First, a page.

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Tax-deferred annuities often a big mistake

Updated: May 3, 2013 12:14PM

Originally published: August 22, 2005

It’s becoming a national financial epidemic: tax-deferred annuities sold to people who don’t understand them, don’t need them, and might even be harmed by their high fees and surrender charges. The people who fall for this trap tend to be seniors, widows and others who have a sum of cash to invest and are seeking security. Instead, they get locked into expensive and ongoing management fees.

And what do the salespeople get? Huge commissions. As much as 10 percent of the initial investment, and ongoing commissions for years after that!

It’s a huge violation of trust because a great number of these tax-deferred annuities are sold inside banks, where the trusting clients don’t realize they aren’t dealing with a banker. They’re dealing with a securities broker licensed by the bank, and paid on commission.

What are tax-deferred annuities? An insurance contract that allows your money to grow tax-deferred until after age 591/2, either in a fixed-rate product or a mutual-fund-like sub-account whose value depends on your investment judgment. There’s nothing wrong with the products if used correctly. But if you don’t understand their costs and restrictions, a lot can go wrong.Unaware buyers

Here are just two examples from e-mails I received in the last few days.

First case: The trusting widow. Sue is a 60-year-old Texas widow, a teacher whose husband died unexpectedly, leaving a substantial 401(k) plan. Sue owned other savings, and eventually would have her own pension, so she didn’t need the money immediately. She went to her bank for advice.

Sue told me that her “banker” suggested a tax-deferred annuity, and helped her move the $206,000 that was in her husband’s retirement plan at Fidelity.

What’s wrong with that? As a widow, Sue could have simply rolled over her husband’s retirement plan into her own IRA at Fidelity without incurring any tax liability. There it could have continued to grow tax-deferred in similar, but less costly mutual funds, until she reached age 701/2, when she could start taking at least minimum withdrawals. There would have been no surrender charges, and much lower annual fees.

Sue’s “banker” was a securities salesperson licensed by the bank’s securities division. Instead of giving unbiased advice, she received a sales pitch. And her broker received a big commission.

Second case: The busy doctor. Doctors are notorious for being bad investors since they spend so much time focused on patients.

So, one Illinois doctor entrusted his entire pension plan to his “banker.” Yes, you guess it. The “banker” was actually a securities broker licensed by the securities broker-dealer.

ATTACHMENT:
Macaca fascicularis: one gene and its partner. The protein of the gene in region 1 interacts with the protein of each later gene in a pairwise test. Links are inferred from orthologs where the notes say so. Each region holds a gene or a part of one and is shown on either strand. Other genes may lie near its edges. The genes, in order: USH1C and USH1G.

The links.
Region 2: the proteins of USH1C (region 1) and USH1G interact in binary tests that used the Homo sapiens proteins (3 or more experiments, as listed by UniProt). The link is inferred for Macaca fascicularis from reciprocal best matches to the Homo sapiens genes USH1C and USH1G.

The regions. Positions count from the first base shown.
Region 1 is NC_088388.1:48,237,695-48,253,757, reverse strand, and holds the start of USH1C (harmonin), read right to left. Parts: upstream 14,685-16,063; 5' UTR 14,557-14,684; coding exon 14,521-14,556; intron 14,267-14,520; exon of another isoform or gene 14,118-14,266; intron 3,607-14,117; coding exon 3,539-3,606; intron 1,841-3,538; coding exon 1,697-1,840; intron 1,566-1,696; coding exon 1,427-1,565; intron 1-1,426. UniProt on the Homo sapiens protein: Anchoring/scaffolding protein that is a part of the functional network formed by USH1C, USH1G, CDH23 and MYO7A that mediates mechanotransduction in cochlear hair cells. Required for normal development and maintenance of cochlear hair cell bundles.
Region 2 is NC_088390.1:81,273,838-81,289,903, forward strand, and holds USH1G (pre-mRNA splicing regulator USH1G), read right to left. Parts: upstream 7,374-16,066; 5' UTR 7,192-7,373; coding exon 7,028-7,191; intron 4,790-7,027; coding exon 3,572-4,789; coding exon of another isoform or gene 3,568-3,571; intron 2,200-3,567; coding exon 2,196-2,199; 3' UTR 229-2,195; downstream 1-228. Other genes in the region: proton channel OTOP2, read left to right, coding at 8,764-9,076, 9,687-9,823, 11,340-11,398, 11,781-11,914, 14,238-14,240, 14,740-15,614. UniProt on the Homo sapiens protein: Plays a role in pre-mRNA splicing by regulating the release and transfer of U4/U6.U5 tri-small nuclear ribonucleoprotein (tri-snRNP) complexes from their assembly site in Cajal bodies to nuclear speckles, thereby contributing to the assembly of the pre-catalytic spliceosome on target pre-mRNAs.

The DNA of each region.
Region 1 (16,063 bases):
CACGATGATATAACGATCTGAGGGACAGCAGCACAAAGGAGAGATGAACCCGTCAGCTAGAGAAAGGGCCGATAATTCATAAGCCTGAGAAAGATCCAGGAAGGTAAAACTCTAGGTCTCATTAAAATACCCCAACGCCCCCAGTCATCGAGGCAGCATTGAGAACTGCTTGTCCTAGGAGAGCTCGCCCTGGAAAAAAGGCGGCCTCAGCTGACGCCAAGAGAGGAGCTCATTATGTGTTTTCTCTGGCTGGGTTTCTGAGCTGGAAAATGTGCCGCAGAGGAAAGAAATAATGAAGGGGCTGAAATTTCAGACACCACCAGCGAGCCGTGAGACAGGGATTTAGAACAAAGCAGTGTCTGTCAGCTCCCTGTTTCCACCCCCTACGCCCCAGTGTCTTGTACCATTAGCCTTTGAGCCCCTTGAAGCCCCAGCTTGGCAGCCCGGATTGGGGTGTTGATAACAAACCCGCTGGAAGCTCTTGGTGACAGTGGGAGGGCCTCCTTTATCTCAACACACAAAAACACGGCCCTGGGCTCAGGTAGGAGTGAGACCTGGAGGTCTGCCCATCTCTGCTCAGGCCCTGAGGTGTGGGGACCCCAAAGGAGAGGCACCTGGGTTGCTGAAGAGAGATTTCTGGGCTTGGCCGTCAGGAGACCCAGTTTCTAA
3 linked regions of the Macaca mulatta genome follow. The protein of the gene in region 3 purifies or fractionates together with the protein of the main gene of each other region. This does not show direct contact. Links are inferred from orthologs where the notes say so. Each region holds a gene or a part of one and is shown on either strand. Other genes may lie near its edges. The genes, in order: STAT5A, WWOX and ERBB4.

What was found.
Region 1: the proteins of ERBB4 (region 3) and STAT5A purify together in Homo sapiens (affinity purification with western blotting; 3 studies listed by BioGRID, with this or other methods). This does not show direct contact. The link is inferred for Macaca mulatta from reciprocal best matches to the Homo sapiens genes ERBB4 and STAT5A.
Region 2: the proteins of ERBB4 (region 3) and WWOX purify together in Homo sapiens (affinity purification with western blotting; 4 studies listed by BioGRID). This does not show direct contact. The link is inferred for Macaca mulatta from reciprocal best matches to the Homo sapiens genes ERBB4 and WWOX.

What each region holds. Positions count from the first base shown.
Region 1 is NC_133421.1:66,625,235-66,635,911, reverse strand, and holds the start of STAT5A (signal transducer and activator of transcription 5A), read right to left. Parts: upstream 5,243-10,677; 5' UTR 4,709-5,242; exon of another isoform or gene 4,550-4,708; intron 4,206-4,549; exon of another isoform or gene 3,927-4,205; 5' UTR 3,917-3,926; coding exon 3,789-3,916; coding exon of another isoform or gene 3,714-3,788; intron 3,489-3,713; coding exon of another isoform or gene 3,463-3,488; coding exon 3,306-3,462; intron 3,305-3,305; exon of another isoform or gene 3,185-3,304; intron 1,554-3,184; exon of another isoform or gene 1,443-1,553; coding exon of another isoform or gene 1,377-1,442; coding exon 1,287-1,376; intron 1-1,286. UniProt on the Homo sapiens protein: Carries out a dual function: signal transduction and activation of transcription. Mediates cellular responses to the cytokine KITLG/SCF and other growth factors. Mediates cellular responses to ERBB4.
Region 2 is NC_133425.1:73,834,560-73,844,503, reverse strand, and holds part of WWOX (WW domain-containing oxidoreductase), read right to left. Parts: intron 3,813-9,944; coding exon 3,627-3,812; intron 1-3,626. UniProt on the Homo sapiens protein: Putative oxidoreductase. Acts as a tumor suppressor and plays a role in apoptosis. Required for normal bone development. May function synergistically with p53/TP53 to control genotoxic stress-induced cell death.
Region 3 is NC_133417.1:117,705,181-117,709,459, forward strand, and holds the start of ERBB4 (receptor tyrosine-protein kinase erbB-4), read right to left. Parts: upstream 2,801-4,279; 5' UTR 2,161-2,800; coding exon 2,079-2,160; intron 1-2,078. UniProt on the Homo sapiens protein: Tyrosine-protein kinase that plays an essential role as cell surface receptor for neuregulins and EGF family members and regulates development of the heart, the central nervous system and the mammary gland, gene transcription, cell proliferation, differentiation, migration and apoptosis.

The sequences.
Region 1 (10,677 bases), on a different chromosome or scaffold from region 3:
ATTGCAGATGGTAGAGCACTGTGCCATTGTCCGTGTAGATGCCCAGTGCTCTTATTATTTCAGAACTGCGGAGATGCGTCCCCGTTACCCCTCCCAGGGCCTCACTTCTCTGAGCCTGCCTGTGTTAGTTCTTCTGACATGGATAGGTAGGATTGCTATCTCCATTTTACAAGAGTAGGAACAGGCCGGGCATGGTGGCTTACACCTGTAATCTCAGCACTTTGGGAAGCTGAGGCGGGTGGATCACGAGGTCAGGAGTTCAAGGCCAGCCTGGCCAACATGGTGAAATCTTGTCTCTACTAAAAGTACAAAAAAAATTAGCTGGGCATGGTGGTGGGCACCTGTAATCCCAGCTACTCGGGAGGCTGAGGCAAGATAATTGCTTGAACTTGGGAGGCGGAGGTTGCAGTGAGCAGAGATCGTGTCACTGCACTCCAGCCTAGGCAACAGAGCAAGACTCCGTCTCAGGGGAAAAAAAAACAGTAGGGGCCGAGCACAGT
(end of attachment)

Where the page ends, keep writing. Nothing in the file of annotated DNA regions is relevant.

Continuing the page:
Ten years ago, the doctor invested nearly $1 million of his pension fund in tax-deferred annuities. And every year, his additional pension fund contributions were placed into the annuity. Now he’s 70 years old, about to retire and take withdrawals. But a good portion of his retirement plan is tied up in annuities. Surrender charges have expired on some of the original deposits, but remain on newly committed funds.

The doctor wrote me because he had just figured out that he was paying a 1.7 percent annual management fee on top of an 8 percent sales charge, while his investment itself was only earning 3 to 5 percent! Worse: He didn’t need the tax-deferral in the first place, because a pension plan is already tax-deferred!

Some people buy annuities in their retirement plans because of a guaranteed death benefit that comes with the annuity. The “mortality cost” is built into those annual annuity fees. But the death benefit doesn’t replace money lost in bad investments and needed for your retirement lifestyle. It only benefits your heirs, and a traditional life policy would be cheaper.Buyer beware

Some newer tax-deferred annuities offer guaranteed income benefits. No matter how poorly your annuity investments perform, you can withdraw a certain percentage of your initial deposit without running out of money.

That’s an attractive offer, but you might pay as much as 0.70 percent each year for the privilege.

The Securities and Exchange Commission and the National Association of Securities Dealers are considering new regulations to deal with unsuitable annuity sales. But until new regulations are issued, it’s buyer beware. And that’s The Savage Truth.

Terry Savage is a registered investment adviser and the author of the newly published The Savage Number: How Much Money Do You Need to Retire? (256 pages, Wiley, $24.95).

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